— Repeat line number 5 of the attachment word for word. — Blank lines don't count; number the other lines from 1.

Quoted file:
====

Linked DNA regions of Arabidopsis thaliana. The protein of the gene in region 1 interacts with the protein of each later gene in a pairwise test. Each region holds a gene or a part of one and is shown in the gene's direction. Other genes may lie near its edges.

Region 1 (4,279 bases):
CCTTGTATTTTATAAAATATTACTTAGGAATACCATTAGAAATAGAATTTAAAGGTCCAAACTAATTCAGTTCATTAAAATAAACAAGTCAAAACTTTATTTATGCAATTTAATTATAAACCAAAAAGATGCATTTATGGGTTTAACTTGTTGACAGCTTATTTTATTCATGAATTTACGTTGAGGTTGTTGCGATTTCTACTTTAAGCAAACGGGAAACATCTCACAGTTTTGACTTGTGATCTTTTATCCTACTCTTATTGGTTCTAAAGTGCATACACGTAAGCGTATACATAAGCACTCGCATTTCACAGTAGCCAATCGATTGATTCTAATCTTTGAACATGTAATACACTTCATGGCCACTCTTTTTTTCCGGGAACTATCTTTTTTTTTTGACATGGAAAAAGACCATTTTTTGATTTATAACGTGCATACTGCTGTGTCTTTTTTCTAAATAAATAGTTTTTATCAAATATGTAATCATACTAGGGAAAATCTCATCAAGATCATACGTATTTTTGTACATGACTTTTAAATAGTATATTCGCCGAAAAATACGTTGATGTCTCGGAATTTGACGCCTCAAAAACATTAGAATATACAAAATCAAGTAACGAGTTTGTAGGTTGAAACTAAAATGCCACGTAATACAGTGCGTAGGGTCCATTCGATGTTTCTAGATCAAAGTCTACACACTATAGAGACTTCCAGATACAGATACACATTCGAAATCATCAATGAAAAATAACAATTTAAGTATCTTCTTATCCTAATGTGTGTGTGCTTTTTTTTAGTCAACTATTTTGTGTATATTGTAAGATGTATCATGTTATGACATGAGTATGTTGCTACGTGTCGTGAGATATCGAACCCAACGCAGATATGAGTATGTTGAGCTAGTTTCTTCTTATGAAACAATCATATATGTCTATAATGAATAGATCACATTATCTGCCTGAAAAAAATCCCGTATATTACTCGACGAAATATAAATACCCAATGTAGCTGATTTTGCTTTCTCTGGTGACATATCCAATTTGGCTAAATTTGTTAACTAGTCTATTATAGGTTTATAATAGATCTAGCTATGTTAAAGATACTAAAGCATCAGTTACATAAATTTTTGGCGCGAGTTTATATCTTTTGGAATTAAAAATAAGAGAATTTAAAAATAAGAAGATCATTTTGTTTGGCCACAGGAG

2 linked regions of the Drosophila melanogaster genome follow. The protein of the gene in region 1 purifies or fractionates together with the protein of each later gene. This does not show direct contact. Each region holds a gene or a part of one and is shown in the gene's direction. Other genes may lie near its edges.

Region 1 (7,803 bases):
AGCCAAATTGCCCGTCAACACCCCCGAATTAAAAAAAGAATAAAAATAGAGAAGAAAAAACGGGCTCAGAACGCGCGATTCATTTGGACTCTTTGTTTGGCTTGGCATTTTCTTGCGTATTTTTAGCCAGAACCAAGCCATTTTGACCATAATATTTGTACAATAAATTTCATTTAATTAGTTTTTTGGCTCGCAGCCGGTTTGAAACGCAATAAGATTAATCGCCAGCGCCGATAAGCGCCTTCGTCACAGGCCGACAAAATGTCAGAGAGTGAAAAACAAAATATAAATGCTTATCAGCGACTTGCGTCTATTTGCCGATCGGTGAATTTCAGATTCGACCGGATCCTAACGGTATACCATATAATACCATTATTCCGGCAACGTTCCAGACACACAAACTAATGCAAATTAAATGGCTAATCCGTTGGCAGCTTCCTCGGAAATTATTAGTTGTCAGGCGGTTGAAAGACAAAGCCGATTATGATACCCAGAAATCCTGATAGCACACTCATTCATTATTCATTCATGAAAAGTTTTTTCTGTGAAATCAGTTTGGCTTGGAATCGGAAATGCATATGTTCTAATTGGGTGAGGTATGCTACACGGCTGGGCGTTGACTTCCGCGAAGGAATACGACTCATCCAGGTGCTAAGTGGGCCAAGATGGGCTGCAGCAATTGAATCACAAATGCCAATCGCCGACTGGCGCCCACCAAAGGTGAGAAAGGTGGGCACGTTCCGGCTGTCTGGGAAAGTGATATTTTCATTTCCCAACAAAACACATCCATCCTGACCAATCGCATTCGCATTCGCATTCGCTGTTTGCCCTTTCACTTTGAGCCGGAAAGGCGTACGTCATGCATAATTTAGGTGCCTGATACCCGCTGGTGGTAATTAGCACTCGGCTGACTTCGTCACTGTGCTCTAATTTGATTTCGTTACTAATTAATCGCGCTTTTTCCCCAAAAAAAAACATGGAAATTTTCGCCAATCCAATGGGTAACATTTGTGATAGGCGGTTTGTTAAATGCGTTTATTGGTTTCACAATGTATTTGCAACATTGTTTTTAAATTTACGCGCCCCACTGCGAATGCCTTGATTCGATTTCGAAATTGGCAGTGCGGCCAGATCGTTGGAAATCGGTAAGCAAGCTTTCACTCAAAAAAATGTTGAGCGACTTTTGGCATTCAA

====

Region 1 (7,803 bases):